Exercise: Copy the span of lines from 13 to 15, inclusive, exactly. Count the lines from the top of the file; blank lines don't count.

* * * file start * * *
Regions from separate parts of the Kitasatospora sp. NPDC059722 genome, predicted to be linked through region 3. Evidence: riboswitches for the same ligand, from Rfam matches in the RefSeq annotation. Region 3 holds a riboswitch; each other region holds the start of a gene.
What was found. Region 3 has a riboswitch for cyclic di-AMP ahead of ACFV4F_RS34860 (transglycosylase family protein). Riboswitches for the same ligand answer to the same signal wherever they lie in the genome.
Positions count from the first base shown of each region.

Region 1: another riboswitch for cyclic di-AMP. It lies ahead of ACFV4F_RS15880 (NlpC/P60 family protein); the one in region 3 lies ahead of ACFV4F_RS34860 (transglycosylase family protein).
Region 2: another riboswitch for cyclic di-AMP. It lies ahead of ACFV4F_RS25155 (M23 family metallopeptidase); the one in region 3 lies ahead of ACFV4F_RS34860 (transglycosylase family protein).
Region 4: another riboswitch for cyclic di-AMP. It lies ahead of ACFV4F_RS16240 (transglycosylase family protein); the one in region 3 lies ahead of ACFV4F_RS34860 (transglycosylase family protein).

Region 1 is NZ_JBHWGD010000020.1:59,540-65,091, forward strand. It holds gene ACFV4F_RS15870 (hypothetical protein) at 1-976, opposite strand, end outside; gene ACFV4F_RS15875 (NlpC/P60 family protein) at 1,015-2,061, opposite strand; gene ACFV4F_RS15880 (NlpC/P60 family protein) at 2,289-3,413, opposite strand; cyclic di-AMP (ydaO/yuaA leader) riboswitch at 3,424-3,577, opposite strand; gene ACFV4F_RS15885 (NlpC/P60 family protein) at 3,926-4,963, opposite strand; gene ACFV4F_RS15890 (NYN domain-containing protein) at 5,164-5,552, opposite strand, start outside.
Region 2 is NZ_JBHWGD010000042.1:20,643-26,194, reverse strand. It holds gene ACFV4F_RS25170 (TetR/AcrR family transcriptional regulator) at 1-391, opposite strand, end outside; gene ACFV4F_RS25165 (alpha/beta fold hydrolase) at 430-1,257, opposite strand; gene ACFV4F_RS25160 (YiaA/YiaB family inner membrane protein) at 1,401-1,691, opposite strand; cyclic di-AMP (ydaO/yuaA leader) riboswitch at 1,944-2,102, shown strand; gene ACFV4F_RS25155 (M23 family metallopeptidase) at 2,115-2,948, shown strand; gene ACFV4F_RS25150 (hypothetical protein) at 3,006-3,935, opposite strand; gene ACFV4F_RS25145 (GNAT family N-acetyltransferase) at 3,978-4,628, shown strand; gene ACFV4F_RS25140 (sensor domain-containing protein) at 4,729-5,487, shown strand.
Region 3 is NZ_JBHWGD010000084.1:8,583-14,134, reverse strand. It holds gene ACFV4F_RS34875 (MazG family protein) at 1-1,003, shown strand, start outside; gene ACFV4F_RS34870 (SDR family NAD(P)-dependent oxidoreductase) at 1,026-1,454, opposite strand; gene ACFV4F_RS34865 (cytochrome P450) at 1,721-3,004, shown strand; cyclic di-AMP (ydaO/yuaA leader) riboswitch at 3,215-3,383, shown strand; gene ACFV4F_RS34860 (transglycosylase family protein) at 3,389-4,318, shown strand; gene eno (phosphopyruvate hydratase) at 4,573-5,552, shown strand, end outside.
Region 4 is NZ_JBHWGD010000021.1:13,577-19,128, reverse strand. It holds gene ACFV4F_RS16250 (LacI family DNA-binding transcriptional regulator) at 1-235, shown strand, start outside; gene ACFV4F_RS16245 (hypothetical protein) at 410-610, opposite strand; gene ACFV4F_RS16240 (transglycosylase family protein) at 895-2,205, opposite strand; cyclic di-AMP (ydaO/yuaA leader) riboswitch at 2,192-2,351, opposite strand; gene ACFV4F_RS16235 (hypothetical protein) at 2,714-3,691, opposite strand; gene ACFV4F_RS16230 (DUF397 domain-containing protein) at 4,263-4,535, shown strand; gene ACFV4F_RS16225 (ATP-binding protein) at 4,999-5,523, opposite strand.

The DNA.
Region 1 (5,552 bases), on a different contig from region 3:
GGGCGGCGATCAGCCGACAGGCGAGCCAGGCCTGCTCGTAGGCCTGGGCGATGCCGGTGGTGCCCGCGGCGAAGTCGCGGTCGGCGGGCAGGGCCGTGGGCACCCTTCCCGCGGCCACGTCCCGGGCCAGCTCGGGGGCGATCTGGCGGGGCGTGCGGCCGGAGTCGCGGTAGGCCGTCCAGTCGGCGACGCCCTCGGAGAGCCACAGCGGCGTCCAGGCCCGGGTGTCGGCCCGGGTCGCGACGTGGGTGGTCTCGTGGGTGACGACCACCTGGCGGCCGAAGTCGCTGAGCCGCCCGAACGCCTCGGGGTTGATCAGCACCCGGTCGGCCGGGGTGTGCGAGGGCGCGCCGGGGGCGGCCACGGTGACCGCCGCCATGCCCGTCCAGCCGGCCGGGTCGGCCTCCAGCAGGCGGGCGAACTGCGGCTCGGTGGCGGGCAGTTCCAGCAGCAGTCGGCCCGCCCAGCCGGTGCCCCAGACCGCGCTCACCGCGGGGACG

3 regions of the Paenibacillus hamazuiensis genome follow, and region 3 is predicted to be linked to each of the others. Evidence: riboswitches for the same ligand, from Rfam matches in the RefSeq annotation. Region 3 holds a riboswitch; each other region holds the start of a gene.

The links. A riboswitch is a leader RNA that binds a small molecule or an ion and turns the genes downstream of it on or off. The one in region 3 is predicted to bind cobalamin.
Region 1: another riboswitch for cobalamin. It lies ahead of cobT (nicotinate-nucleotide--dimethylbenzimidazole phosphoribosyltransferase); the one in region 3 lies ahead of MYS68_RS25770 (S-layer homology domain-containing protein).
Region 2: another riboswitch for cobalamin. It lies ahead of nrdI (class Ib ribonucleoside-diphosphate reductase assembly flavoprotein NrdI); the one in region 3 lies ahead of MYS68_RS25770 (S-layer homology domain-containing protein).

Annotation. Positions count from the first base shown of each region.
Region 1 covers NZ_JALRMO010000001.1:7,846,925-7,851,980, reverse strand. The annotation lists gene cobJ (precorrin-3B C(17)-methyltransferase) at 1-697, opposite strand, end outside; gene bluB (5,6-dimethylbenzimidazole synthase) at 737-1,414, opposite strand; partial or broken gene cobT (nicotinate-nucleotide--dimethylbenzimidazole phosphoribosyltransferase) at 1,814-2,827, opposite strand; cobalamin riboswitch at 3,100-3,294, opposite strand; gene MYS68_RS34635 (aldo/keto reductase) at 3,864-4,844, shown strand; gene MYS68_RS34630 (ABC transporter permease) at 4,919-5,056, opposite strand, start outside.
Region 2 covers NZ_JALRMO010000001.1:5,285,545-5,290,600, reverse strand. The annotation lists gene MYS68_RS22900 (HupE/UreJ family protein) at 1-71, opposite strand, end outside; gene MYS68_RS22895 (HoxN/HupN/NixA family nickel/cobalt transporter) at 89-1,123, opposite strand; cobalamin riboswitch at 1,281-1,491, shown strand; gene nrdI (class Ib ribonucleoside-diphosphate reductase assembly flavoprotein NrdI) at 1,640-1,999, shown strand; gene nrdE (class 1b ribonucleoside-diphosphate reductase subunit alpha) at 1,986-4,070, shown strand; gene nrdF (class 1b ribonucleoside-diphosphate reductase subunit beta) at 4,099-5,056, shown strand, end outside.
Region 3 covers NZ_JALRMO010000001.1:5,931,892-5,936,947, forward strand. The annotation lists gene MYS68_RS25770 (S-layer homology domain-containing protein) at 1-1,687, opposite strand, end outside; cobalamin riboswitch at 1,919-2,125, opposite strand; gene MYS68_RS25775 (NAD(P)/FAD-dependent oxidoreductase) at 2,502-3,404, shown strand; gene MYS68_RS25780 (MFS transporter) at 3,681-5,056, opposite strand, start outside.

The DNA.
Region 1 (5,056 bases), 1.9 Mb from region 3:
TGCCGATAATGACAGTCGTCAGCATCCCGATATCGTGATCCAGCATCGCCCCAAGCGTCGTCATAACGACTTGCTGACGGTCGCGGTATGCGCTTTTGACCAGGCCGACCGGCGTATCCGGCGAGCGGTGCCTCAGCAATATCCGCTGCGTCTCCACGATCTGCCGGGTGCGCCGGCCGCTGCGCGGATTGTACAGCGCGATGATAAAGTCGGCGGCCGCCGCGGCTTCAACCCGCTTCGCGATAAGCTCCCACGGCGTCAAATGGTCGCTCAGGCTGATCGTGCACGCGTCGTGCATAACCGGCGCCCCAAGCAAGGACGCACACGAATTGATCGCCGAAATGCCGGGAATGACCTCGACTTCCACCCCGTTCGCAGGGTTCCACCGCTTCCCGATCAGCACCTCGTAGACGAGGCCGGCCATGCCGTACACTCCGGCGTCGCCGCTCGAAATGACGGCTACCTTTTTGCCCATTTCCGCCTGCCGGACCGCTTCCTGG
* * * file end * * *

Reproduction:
GGGCGGCGATCAGCCGACAGGCGAGCCAGGCCTGCTCGTAGGCCTGGGCGATGCCGGTGGTGCCCGCGGCGAAGTCGCGGTCGGCGGGCAGGGCCGTGGGCACCCTTCCCGCGGCCACGTCCCGGGCCAGCTCGGGGGCGATCTGGCGGGGCGTGCGGCCGGAGTCGCGGTAGGCCGTCCAGTCGGCGACGCCCTCGGAGAGCCACAGCGGCGTCCAGGCCCGGGTGTCGGCCCGGGTCGCGACGTGGGTGGTCTCGTGGGTGACGACCACCTGGCGGCCGAAGTCGCTGAGCCGCCCGAACGCCTCGGGGTTGATCAGCACCCGGTCGGCCGGGGTGTGCGAGGGCGCGCCGGGGGCGGCCACGGTGACCGCCGCCATGCCCGTCCAGCCGGCCGGGTCGGCCTCCAGCAGGCGGGCGAACTGCGGCTCGGTGGCGGGCAGTTCCAGCAGCAGTCGGCCCGCCCAGCCGGTGCCCCAGACCGCGCTCACCGCGGGGACG

3 regions of the Paenibacillus hamazuiensis genome follow, and region 3 is predicted to be linked to each of the others. Evidence: riboswitches for the same ligand, from Rfam matches in the RefSeq annotation. Region 3 holds a riboswitch; each other region holds the start of a gene.

The links. A riboswitch is a leader RNA that binds a small molecule or an ion and turns the genes downstream of it on or off. The one in region 3 is predicted to bind cobalamin.